What goes up must come down, they say. Chicago emcee Common peaked in 2005 with the hit album Be. It was a critical and commercial high water mark for the rapper, who’d toiled in the underground for over a decade. I’d imagine watching less talented rappers sell more records than you gets kind of frustrating. He followed Be up last year with Finding Forever, which seemed like a faded carbon copy of Be. Common just didn’t sound hungry anymore. His rhyming, once widely acknowledged as among the best in hip-hop, had become lazy and tired, as the production became shinier and poppier than ever before. The choruses of “sellout” became louder and louder with each play of the album, which hasn’t aged particularly well. Despite all that (and very possibly because of the goodwill that his previous album generated), Finding Forever became Com’s first Number One album and also won him a Grammy.

I guess after mining the same musical and topical territory, Common decided that it was time for a change? Because Universal Mind Control is definitely not the Common that you’re used to. Apparently while hanging out in Europe, Common got the idea to make an album of music that would get some bang in the clubs instead of the coffee shops. You could hear the collective groan across the hip-hop nation when this was announced. The groans got louder when it was announced that the album would be largely produced by The Neptunes, a production outfit that’s known for shiny, poppy club anthems. I, like many other Common fans, picked this album up with a great deal of trepidation.

So, here’s the deal. Universal Mind Control isn’t the travesty I thought it was gonna be. The production sound is definitely different-The Neptunes (with talented half Chad Hugo thankfully on board) have given Common the least organic sound of his career. Synthesizers are out in full force, giving much of the album a pumped-up, adrenalized sound, while the rest of the album is moody and spacey. These moodier songs come across as almost like a second cousin to Kanye West’s 808s & Heartbreak, only minus the heartache and Auto-tune.

That said, the album is still a bit of an ill fit. The man can still rip a track the way he used to-check out the feverish Gladiator if you don’t believe me, but there are times when Common’s rhyme style just doesn’t fit properly with the club-friendly production. There are also several songs on which he sounds like he’s phoning it in, and strangely, they’re almost all sex/love songs. Now, coming from the man who’s written some of the warmest, most inviting love songs in the hip-hop genre (The Light, Love of My Life, Star 69 (P.S. with Love)), hearing trash like Punch Drunk Love and the God-awful Sex 4 Suga is quite disconcerting. This is especially since I was expecting the songs to have great rhyming over crappy production, when I actually wind up with crappy rhyming over pretty decent production. I must say, Pharrell and Chad are more or less on their “A” game throughout the album. Skateboard P even rips Common with a tight verse on Announcement, although he almost loses me when he compares his penis to a Blow Pop. I’ll never look at grape suckers with gummy centers the same way again.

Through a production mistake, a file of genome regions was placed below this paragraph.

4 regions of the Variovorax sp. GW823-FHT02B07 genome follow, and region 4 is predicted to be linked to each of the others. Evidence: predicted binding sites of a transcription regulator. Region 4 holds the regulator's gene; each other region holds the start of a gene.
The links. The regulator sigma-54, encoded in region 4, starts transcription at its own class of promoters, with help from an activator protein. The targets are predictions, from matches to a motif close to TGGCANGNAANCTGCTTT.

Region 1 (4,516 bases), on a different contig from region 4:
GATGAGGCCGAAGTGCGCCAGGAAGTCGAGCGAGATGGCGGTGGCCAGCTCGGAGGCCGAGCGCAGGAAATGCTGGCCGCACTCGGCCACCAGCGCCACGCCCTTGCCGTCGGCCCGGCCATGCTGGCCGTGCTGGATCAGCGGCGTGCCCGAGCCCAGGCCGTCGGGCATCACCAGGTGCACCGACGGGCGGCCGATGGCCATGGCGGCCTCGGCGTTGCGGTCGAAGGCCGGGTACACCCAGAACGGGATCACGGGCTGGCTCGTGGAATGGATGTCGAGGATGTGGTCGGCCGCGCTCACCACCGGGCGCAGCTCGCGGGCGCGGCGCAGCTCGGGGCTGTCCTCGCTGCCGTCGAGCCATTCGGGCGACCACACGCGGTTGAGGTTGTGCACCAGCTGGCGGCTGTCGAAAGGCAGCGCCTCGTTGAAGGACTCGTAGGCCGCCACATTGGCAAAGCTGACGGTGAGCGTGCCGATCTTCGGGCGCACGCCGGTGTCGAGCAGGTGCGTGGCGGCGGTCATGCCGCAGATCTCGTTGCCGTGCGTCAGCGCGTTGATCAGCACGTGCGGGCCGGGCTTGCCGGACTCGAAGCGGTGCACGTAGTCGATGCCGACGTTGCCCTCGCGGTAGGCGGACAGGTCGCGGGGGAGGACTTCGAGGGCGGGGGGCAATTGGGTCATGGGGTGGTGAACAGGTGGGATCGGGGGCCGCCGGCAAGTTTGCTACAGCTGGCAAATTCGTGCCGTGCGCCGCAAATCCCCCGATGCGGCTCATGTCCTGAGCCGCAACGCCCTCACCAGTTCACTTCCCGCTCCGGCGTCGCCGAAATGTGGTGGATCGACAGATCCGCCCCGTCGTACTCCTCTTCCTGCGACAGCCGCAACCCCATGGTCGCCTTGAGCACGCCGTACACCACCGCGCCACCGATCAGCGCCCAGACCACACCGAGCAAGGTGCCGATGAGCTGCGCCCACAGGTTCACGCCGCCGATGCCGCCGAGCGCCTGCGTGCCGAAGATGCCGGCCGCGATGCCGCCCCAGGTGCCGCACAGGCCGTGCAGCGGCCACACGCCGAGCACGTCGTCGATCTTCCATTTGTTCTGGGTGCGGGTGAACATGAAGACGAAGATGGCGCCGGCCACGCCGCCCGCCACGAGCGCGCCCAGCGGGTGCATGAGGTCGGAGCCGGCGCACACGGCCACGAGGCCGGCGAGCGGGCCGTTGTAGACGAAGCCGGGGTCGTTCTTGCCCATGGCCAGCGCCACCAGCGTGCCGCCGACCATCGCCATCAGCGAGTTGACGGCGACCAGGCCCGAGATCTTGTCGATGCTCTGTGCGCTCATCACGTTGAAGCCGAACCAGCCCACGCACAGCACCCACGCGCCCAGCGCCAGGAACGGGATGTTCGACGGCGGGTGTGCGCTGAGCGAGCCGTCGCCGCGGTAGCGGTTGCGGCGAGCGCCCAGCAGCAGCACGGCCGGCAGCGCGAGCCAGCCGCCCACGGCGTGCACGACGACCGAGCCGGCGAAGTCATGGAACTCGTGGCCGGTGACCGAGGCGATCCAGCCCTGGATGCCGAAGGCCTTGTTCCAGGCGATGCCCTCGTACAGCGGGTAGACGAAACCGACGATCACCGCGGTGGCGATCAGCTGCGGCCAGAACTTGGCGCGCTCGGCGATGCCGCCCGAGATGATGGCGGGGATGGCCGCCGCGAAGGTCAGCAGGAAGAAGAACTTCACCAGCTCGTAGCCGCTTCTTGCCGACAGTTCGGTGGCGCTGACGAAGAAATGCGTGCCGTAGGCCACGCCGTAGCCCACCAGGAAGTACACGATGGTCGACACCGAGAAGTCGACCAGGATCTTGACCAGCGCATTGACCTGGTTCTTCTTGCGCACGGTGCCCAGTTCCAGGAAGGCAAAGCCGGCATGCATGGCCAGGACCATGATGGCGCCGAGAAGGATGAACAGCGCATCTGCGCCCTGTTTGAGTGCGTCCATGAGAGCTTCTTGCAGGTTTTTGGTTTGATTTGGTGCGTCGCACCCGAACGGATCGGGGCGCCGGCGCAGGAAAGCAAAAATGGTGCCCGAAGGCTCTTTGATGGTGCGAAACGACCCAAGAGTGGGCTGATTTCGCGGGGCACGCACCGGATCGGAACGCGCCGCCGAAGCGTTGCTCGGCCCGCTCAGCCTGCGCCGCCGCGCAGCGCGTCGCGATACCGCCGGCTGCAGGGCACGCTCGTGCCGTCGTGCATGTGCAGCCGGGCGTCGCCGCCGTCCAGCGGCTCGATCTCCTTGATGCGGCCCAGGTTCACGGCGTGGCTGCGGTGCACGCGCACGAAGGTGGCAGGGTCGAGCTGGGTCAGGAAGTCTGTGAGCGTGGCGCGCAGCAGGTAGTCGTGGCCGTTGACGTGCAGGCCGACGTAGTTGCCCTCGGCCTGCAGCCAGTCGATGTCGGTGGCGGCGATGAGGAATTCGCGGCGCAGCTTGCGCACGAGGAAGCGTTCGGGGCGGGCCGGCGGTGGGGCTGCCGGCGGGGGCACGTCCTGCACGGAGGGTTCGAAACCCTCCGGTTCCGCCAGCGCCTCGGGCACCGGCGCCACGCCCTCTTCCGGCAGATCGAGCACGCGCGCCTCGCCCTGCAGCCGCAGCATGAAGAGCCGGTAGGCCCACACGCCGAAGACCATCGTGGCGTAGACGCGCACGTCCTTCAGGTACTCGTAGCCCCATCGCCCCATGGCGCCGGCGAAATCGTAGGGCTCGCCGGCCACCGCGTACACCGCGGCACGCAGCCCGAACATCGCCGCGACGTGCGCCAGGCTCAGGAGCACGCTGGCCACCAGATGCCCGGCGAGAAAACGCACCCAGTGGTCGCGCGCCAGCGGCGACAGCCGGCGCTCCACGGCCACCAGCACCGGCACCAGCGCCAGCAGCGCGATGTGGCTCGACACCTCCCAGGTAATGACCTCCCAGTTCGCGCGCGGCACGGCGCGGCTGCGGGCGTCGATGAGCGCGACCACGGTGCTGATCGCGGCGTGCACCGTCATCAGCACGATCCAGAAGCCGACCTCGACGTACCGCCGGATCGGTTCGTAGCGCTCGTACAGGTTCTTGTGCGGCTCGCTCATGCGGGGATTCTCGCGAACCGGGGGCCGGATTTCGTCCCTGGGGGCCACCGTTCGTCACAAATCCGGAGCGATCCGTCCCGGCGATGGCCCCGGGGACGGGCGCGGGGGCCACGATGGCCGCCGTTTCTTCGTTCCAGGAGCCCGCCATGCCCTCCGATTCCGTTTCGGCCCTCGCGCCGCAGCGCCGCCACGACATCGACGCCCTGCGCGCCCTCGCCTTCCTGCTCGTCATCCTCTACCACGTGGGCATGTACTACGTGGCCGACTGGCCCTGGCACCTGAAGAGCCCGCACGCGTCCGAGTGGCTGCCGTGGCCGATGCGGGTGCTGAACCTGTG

There are times when a less complex Common actually works-like on the album’s caffeinated title track, an obvious homage to Afrika Bambaataa’s Planet Rock. Towards the album, on songs like Changes and Inhale, he even starts to sound like the old Common again, but he wastes a gorgeous vocal from Tricky sidekick Martina Topley-Bird and some excellent drum ‘n bass-inspired production from Mr. DJ (of OutKast fame) on the album’s closing track, Everywhere. That’s one song that would have been better without Common at all.

I’m all for change. Hey, I’m the guy who thinks Kanye’s trip into Radiohead territory has resulted in one of the best albums of 2008. However, some people are meant to stay in one lane and one lane only. Common is at his best when rhyming over hard-hitting hip-hop or thoughtful, soulful production. The electro-hop sound that permeates the majority of Universal Mind Control just isn’t a good look for him. While there are a handful of decent songs on this album, I don’t know that I can recommend an album like this knowing it’s from the same artist that gave us masterpieces like Be and Electric Circus. Something tells me that Common needs to get off of Hollywood’s Johnson and return home to Chicago for a little dose of reality, which seems to be his best muse.